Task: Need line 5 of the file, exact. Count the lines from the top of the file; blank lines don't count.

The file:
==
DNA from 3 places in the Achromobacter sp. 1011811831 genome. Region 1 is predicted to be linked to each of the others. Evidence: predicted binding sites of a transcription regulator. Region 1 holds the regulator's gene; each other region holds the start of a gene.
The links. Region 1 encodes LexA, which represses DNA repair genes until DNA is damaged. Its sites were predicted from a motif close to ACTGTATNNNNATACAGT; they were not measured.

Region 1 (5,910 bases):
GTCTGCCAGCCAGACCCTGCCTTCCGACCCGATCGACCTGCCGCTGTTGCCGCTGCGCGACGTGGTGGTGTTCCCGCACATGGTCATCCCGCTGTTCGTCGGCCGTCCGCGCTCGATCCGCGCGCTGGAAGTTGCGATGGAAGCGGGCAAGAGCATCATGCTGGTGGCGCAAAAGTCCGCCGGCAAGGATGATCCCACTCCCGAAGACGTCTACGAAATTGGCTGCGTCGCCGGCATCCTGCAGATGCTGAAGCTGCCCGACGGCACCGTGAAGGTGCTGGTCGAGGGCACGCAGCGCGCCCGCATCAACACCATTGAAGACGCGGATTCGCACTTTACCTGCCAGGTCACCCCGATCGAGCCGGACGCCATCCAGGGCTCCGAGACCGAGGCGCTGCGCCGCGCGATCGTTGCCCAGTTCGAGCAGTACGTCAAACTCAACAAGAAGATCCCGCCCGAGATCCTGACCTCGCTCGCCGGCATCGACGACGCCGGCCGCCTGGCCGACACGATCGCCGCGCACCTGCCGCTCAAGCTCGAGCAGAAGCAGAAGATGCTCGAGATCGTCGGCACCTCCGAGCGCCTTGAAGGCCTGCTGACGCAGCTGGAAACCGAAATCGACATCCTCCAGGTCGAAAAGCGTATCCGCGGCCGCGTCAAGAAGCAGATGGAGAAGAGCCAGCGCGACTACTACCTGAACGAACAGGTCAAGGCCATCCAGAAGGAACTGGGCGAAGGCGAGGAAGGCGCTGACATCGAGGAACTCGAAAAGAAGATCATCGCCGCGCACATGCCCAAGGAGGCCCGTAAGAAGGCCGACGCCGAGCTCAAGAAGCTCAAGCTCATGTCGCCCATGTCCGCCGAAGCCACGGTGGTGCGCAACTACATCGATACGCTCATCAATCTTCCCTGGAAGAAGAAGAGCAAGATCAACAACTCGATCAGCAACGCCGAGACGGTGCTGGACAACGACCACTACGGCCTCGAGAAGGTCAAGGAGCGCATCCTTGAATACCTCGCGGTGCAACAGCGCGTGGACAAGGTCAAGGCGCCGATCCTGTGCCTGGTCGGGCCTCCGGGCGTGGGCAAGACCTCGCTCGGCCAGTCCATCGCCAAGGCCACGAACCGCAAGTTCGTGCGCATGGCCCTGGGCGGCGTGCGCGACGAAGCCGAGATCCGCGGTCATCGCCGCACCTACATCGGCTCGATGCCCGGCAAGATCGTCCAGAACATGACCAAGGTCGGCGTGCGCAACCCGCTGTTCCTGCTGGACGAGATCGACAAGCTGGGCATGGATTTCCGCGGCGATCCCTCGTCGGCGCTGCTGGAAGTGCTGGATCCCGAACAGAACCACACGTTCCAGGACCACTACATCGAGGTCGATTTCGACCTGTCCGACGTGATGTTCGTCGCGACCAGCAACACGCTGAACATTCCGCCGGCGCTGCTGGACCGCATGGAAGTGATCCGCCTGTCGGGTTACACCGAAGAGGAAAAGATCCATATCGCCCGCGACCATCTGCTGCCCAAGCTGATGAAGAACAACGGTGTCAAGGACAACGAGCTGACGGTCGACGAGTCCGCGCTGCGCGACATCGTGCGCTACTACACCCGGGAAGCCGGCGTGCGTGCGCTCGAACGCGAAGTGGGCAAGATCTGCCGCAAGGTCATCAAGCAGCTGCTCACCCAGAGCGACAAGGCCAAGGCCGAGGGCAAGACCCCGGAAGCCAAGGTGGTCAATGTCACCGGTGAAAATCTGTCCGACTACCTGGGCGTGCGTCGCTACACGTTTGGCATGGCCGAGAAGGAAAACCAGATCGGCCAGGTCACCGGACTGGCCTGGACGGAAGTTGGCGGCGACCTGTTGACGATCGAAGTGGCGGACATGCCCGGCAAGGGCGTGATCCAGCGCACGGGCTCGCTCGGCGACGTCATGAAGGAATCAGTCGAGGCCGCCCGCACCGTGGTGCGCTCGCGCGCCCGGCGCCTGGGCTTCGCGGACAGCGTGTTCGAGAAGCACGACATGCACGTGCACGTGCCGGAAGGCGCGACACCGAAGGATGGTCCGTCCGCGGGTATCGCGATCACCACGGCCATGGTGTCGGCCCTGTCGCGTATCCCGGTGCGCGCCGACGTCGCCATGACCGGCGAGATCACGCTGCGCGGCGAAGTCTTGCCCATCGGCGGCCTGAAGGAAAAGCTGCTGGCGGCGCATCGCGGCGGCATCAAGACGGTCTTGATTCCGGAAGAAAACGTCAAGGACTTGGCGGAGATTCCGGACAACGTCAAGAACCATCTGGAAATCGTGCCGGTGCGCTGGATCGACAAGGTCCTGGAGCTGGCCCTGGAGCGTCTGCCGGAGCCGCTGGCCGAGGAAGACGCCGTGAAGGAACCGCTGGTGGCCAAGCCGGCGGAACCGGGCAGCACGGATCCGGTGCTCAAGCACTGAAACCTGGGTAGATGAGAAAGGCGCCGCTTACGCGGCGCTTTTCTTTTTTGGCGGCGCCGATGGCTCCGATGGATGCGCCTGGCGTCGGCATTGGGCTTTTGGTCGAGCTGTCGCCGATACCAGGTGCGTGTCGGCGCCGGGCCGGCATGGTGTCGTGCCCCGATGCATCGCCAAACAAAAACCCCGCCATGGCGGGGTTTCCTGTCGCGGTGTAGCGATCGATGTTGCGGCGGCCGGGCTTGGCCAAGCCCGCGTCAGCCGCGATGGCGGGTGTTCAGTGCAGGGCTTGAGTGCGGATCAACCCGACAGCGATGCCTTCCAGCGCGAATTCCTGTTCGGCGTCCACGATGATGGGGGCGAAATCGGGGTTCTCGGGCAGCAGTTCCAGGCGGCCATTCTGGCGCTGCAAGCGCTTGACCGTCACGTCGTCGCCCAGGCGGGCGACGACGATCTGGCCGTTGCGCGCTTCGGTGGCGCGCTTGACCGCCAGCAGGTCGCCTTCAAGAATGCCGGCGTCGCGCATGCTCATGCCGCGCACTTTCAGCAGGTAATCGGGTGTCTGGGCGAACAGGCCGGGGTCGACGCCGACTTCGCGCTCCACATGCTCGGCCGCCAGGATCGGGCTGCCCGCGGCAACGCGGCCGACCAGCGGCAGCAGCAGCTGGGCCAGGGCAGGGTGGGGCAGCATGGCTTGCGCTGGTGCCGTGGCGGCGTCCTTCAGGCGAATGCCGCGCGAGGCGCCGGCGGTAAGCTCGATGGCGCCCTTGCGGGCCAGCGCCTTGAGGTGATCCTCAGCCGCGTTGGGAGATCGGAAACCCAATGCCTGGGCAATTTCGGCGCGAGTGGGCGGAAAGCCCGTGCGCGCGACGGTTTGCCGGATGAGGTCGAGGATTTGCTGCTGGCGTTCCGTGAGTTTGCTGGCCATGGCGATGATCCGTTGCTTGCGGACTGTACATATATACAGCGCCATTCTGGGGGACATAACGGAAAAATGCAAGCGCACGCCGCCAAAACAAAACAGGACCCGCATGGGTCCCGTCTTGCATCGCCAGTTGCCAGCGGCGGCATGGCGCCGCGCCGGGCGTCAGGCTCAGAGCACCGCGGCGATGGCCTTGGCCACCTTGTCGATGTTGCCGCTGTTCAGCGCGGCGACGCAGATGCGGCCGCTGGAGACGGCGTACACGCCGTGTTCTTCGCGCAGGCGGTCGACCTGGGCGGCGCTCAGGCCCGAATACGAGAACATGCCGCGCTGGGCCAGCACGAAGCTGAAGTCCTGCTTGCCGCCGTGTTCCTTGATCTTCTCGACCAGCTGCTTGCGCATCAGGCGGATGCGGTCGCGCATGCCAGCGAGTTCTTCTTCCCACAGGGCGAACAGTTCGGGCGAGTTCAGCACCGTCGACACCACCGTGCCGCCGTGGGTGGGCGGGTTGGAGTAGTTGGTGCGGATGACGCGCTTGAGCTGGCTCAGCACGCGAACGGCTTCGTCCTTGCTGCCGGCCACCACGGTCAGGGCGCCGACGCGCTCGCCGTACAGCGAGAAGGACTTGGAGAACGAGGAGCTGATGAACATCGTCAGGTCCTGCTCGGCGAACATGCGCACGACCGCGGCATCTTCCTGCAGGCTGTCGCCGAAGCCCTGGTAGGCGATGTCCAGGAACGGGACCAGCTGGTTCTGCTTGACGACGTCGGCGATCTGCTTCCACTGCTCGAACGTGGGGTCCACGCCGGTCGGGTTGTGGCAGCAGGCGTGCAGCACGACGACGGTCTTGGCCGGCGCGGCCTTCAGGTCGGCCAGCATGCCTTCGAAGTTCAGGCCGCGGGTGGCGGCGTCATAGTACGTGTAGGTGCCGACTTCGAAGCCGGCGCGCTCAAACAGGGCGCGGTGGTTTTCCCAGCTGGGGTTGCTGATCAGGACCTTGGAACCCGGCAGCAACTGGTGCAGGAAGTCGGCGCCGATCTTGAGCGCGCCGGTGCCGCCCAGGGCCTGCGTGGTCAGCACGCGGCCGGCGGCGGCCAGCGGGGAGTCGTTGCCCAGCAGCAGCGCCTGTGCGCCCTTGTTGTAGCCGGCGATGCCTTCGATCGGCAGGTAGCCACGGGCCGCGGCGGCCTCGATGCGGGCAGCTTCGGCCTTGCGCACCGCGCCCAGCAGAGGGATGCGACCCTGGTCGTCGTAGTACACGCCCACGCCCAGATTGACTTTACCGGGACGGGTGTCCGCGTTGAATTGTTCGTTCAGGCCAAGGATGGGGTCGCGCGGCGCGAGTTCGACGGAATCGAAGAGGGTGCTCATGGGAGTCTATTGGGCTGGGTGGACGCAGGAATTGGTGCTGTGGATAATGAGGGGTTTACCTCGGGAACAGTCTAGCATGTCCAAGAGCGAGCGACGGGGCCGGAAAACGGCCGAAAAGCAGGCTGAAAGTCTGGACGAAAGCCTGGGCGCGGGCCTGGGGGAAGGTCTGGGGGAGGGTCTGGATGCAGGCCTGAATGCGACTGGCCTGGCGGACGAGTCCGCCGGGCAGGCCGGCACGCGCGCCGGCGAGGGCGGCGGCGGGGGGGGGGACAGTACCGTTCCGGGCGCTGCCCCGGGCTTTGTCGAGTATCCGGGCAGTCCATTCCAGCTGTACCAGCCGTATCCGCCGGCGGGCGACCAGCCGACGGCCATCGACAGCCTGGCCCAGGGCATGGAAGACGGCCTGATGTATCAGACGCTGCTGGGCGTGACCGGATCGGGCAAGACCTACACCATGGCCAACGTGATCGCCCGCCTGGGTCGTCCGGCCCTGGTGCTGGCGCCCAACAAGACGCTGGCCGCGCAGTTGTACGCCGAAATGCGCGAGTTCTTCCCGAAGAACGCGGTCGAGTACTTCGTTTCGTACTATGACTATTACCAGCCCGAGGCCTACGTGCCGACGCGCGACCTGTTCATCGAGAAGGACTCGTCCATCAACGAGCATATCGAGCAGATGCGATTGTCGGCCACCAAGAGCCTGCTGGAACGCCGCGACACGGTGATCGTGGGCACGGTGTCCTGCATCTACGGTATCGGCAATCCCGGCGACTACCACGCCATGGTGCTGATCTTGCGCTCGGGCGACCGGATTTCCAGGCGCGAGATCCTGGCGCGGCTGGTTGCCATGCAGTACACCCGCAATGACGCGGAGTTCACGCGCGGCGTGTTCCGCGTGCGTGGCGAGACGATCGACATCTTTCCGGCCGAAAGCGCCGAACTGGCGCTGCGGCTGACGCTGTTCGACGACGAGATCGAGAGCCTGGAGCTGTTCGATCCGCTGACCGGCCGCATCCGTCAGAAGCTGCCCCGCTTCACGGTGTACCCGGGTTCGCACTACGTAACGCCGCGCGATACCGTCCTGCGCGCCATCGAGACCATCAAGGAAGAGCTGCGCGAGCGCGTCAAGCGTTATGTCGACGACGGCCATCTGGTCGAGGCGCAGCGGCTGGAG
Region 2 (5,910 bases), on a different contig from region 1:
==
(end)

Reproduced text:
Region 2 (5,910 bases), on a different contig from region 1: